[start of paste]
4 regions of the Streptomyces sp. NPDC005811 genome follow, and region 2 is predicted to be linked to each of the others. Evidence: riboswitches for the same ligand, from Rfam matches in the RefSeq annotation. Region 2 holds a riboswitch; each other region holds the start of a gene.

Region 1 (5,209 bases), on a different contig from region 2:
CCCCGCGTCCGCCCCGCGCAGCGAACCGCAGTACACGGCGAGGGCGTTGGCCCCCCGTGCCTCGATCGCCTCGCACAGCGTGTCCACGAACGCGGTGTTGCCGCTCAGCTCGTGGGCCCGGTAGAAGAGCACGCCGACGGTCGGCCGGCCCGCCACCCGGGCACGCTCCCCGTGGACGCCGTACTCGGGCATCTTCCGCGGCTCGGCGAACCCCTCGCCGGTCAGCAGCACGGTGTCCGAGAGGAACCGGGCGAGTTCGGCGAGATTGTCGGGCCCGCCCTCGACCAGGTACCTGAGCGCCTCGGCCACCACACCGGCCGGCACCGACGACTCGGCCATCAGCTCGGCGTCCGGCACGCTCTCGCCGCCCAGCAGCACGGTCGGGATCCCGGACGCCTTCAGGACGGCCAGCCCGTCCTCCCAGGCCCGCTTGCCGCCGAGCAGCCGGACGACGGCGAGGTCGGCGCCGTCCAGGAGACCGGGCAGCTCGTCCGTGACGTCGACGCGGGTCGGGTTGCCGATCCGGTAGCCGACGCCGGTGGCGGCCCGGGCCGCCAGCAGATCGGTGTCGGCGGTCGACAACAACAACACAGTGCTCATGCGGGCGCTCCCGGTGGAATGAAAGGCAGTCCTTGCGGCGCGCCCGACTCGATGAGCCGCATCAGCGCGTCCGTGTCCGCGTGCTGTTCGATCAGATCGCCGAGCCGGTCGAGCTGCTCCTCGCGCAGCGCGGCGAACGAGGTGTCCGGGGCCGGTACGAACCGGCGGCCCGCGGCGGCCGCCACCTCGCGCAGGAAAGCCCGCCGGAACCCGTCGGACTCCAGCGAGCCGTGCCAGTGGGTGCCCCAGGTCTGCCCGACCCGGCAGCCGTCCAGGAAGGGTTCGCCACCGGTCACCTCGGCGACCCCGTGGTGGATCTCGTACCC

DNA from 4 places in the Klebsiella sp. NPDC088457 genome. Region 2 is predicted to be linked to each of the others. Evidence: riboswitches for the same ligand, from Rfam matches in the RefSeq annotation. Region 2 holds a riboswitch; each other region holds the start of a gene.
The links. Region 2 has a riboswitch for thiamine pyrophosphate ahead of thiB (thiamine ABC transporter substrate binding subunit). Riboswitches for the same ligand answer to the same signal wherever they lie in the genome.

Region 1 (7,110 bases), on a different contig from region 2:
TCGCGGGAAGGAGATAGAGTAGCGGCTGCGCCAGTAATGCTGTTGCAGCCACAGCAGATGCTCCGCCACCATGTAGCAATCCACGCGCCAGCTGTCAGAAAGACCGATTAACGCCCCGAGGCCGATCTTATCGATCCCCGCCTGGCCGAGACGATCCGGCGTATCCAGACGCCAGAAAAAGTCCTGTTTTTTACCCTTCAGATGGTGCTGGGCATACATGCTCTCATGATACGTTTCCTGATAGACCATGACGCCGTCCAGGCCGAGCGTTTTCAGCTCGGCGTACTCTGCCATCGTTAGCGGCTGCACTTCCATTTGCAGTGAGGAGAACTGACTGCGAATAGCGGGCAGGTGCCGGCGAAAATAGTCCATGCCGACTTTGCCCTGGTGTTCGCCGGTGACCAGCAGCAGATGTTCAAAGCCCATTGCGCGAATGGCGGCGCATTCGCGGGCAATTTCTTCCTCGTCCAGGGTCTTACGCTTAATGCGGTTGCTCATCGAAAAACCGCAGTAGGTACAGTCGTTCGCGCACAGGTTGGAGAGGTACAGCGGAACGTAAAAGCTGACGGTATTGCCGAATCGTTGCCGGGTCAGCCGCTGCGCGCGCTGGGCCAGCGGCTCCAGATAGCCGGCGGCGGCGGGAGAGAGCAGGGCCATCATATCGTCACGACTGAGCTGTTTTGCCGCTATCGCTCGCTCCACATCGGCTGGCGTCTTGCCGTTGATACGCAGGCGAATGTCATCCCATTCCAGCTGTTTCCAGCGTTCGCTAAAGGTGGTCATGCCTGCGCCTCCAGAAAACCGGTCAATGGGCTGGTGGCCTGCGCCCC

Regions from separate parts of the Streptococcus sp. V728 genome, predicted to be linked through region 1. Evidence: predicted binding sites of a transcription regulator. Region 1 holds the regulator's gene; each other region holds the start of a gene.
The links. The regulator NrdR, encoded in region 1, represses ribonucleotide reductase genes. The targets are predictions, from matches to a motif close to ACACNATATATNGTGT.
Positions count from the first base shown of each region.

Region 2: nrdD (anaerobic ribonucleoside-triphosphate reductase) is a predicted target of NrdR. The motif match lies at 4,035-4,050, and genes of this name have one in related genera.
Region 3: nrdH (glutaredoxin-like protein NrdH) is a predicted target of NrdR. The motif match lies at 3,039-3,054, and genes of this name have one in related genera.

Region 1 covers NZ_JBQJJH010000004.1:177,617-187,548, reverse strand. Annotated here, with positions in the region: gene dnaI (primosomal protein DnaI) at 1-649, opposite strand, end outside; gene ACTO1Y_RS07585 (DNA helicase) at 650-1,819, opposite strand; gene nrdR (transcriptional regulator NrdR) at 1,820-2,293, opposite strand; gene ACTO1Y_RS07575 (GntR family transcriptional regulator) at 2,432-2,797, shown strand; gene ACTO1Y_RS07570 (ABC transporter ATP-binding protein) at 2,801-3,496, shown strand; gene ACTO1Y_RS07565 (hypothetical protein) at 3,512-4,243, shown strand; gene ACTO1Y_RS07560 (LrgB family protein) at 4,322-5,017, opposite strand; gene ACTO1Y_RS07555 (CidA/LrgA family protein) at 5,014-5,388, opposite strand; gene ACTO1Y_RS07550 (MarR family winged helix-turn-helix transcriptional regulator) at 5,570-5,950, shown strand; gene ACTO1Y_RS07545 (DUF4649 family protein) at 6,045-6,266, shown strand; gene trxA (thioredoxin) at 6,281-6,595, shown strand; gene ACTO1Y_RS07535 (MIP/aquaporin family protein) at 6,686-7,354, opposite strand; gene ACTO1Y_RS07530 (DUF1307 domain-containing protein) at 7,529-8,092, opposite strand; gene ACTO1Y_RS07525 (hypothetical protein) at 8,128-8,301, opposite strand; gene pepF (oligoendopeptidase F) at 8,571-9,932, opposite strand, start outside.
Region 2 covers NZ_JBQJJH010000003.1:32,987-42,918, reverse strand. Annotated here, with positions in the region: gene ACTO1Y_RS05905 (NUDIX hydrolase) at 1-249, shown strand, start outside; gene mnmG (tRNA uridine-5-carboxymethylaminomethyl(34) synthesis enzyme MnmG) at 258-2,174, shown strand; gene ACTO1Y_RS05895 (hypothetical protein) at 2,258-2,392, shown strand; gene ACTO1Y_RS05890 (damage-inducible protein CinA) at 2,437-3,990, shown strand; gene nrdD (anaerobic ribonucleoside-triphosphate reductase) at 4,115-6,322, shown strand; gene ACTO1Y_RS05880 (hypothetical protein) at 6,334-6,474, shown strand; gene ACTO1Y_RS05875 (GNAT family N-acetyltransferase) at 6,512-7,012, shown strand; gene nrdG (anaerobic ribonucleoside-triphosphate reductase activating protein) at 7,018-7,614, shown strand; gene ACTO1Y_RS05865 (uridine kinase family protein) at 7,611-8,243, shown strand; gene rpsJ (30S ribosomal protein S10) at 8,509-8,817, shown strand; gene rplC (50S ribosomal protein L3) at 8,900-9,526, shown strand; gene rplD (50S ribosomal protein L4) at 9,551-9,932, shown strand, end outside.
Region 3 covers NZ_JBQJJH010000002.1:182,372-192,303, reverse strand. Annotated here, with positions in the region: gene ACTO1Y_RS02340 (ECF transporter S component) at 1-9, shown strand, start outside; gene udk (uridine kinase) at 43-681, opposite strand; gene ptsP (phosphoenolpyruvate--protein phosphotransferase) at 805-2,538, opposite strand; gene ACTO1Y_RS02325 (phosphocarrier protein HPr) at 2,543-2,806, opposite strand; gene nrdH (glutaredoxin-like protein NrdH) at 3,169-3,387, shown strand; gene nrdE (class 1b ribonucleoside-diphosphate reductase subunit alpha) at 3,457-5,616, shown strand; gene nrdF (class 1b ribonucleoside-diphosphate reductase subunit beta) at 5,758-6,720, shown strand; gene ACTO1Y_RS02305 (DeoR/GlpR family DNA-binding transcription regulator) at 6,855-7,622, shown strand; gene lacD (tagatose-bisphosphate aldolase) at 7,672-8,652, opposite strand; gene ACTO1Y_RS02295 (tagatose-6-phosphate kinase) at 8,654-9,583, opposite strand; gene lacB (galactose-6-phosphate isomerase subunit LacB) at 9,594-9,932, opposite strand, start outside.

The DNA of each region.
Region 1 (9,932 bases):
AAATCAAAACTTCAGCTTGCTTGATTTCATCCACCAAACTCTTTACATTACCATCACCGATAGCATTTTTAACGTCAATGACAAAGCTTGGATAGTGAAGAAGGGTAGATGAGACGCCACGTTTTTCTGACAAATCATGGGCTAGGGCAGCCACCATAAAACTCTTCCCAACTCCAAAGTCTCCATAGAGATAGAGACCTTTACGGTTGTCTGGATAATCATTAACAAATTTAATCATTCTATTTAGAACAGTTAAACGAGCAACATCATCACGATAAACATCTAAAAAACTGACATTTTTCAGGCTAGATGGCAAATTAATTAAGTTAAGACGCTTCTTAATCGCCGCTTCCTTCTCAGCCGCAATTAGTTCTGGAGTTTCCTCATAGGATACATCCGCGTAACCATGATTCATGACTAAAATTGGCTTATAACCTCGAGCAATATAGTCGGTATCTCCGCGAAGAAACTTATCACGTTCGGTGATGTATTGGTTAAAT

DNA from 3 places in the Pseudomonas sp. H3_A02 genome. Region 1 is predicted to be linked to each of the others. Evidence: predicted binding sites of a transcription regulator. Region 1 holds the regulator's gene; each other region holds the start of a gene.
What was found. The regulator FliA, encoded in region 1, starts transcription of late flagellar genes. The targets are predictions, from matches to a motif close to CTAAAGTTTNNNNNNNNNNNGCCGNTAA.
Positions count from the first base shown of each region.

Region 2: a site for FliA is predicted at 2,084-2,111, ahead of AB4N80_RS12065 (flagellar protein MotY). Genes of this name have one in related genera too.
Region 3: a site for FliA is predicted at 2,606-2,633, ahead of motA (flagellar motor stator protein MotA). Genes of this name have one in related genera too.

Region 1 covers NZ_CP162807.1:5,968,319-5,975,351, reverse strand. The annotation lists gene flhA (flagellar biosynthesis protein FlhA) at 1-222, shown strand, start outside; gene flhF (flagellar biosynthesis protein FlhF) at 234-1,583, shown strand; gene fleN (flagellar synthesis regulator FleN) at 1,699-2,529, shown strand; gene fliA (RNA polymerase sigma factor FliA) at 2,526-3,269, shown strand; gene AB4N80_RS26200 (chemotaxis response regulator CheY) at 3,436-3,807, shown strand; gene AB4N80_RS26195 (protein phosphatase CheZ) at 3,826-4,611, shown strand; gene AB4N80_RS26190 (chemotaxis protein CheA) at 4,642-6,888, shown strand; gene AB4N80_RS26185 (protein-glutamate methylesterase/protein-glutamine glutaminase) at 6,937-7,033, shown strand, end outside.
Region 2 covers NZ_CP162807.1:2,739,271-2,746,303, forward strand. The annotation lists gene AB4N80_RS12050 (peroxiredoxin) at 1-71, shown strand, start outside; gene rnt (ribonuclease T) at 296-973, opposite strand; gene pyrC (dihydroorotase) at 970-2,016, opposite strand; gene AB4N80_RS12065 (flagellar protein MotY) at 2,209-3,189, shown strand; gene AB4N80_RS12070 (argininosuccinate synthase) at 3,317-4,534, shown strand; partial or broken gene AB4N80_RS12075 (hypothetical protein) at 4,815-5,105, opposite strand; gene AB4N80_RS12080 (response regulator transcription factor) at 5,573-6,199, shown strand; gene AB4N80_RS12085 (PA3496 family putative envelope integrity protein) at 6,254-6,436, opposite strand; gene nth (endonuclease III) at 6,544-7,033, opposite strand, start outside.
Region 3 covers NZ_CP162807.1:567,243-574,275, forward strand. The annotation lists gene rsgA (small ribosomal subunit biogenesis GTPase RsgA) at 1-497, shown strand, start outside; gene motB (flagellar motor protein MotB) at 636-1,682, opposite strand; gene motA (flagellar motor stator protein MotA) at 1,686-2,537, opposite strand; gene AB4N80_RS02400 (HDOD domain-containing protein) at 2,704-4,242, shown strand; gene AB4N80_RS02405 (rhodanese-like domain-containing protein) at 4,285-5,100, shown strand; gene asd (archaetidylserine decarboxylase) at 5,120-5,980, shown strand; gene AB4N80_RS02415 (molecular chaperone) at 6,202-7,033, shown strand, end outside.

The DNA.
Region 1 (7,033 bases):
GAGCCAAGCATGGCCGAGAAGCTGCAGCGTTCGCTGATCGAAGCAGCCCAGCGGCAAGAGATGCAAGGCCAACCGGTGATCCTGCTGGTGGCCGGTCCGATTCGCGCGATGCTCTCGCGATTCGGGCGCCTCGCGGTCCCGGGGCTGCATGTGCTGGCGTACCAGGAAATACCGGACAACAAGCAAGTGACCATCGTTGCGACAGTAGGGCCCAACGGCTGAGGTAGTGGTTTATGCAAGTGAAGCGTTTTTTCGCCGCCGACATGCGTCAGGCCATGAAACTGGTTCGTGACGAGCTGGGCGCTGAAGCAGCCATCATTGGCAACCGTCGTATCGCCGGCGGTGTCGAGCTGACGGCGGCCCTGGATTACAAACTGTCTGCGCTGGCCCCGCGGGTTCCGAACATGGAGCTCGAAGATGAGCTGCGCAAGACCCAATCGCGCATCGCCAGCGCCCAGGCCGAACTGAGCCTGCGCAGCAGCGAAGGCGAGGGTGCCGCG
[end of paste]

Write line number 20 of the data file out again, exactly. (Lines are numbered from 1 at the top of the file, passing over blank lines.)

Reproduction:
What was found. The regulator FliA, encoded in region 1, starts transcription of late flagellar genes. The targets are predictions, from matches to a motif close to CTAAAGTTTNNNNNNNNNNNGCCGNTAA.